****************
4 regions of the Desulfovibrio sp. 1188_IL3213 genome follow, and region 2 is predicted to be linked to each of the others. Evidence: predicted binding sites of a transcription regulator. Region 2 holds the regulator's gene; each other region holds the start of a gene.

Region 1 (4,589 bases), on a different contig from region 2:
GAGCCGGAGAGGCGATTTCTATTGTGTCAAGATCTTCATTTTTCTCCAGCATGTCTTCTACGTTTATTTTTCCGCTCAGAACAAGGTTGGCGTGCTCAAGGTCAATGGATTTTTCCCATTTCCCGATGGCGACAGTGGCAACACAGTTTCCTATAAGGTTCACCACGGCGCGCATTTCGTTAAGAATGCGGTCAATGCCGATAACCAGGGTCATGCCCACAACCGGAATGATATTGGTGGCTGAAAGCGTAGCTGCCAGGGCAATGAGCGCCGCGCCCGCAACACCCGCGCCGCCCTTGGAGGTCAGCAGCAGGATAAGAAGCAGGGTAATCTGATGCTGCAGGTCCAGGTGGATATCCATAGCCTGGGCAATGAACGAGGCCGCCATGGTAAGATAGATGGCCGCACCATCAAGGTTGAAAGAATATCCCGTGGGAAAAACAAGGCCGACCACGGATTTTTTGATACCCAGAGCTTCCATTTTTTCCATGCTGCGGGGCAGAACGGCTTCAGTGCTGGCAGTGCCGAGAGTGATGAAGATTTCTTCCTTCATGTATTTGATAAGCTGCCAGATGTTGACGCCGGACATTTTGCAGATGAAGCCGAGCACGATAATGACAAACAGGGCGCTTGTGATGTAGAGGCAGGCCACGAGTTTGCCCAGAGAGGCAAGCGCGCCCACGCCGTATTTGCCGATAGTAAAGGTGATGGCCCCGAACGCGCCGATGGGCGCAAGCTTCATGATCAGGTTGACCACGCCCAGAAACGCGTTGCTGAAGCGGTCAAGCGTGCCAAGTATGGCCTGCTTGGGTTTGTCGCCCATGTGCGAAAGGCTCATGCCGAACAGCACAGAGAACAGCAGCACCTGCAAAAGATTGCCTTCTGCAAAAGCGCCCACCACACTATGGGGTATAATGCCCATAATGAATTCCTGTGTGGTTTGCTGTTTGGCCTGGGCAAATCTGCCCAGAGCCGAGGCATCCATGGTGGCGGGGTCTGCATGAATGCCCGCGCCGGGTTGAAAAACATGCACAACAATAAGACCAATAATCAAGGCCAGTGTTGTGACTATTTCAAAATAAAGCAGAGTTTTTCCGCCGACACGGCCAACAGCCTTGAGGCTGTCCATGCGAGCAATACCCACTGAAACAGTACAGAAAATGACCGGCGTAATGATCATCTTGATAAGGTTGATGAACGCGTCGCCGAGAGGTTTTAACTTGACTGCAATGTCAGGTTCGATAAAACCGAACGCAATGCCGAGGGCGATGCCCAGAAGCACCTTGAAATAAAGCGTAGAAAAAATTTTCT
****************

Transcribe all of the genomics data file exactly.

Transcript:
4 regions of the Desulfovibrio sp. 1188_IL3213 genome follow, and region 2 is predicted to be linked to each of the others. Evidence: predicted binding sites of a transcription regulator. Region 2 holds the regulator's gene; each other region holds the start of a gene.

Region 1 (4,589 bases), on a different contig from region 2:
GAGCCGGAGAGGCGATTTCTATTGTGTCAAGATCTTCATTTTTCTCCAGCATGTCTTCTACGTTTATTTTTCCGCTCAGAACAAGGTTGGCGTGCTCAAGGTCAATGGATTTTTCCCATTTCCCGATGGCGACAGTGGCAACACAGTTTCCTATAAGGTTCACCACGGCGCGCATTTCGTTAAGAATGCGGTCAATGCCGATAACCAGGGTCATGCCCACAACCGGAATGATATTGGTGGCTGAAAGCGTAGCTGCCAGGGCAATGAGCGCCGCGCCCGCAACACCCGCGCCGCCCTTGGAGGTCAGCAGCAGGATAAGAAGCAGGGTAATCTGATGCTGCAGGTCCAGGTGGATATCCATAGCCTGGGCAATGAACGAGGCCGCCATGGTAAGATAGATGGCCGCACCATCAAGGTTGAAAGAATATCCCGTGGGAAAAACAAGGCCGACCACGGATTTTTTGATACCCAGAGCTTCCATTTTTTCCATGCTGCGGGGCAGAACGGCTTCAGTGCTGGCAGTGCCGAGAGTGATGAAGATTTCTTCCTTCATGTATTTGATAAGCTGCCAGATGTTGACGCCGGACATTTTGCAGATGAAGCCGAGCACGATAATGACAAACAGGGCGCTTGTGATGTAGAGGCAGGCCACGAGTTTGCCCAGAGAGGCAAGCGCGCCCACGCCGTATTTGCCGATAGTAAAGGTGATGGCCCCGAACGCGCCGATGGGCGCAAGCTTCATGATCAGGTTGACCACGCCCAGAAACGCGTTGCTGAAGCGGTCAAGCGTGCCAAGTATGGCCTGCTTGGGTTTGTCGCCCATGTGCGAAAGGCTCATGCCGAACAGCACAGAGAACAGCAGCACCTGCAAAAGATTGCCTTCTGCAAAAGCGCCCACCACACTATGGGGTATAATGCCCATAATGAATTCCTGTGTGGTTTGCTGTTTGGCCTGGGCAAATCTGCCCAGAGCCGAGGCATCCATGGTGGCGGGGTCTGCATGAATGCCCGCGCCGGGTTGAAAAACATGCACAACAATAAGACCAATAATCAAGGCCAGTGTTGTGACTATTTCAAAATAAAGCAGAGTTTTTCCGCCGACACGGCCAACAGCCTTGAGGCTGTCCATGCGAGCAATACCCACTGAAACAGTACAGAAAATGACCGGCGTAATGATCATCTTGATAAGGTTGATGAACGCGTCGCCGAGAGGTTTTAACTTGACTGCAATGTCAGGTTCGATAAAACCGAACGCAATGCCGAGGGCGATGCCCAGAAGCACCTTGAAATAAAGCGTAGAAAAAATTTTCT